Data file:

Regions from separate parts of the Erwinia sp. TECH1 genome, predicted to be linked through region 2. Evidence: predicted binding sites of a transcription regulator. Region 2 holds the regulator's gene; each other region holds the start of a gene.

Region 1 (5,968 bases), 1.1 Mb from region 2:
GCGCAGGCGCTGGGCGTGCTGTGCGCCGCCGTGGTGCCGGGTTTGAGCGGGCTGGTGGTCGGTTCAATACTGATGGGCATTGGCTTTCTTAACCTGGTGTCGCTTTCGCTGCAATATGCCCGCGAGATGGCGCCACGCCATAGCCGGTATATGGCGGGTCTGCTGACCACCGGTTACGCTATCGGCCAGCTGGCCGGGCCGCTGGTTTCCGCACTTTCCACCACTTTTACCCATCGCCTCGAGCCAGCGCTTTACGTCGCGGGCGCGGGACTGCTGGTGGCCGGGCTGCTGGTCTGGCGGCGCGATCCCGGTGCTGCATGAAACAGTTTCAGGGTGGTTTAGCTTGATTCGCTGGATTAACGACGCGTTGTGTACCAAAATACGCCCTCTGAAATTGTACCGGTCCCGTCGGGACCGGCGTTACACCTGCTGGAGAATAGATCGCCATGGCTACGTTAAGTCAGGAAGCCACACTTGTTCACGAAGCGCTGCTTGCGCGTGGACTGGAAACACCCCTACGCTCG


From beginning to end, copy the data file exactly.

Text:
Regions from separate parts of the Erwinia sp. TECH1 genome, predicted to be linked through region 2. Evidence: predicted binding sites of a transcription regulator. Region 2 holds the regulator's gene; each other region holds the start of a gene.

Region 1 (5,968 bases), 1.1 Mb from region 2:
GCGCAGGCGCTGGGCGTGCTGTGCGCCGCCGTGGTGCCGGGTTTGAGCGGGCTGGTGGTCGGTTCAATACTGATGGGCATTGGCTTTCTTAACCTGGTGTCGCTTTCGCTGCAATATGCCCGCGAGATGGCGCCACGCCATAGCCGGTATATGGCGGGTCTGCTGACCACCGGTTACGCTATCGGCCAGCTGGCCGGGCCGCTGGTTTCCGCACTTTCCACCACTTTTACCCATCGCCTCGAGCCAGCGCTTTACGTCGCGGGCGCGGGACTGCTGGTGGCCGGGCTGCTGGTCTGGCGGCGCGATCCCGGTGCTGCATGAAACAGTTTCAGGGTGGTTTAGCTTGATTCGCTGGATTAACGACGCGTTGTGTACCAAAATACGCCCTCTGAAATTGTACCGGTCCCGTCGGGACCGGCGTTACACCTGCTGGAGAATAGATCGCCATGGCTACGTTAAGTCAGGAAGCCACACTTGTTCACGAAGCGCTGCTTGCGCGTGGACTGGAAACACCCCTACGCTCG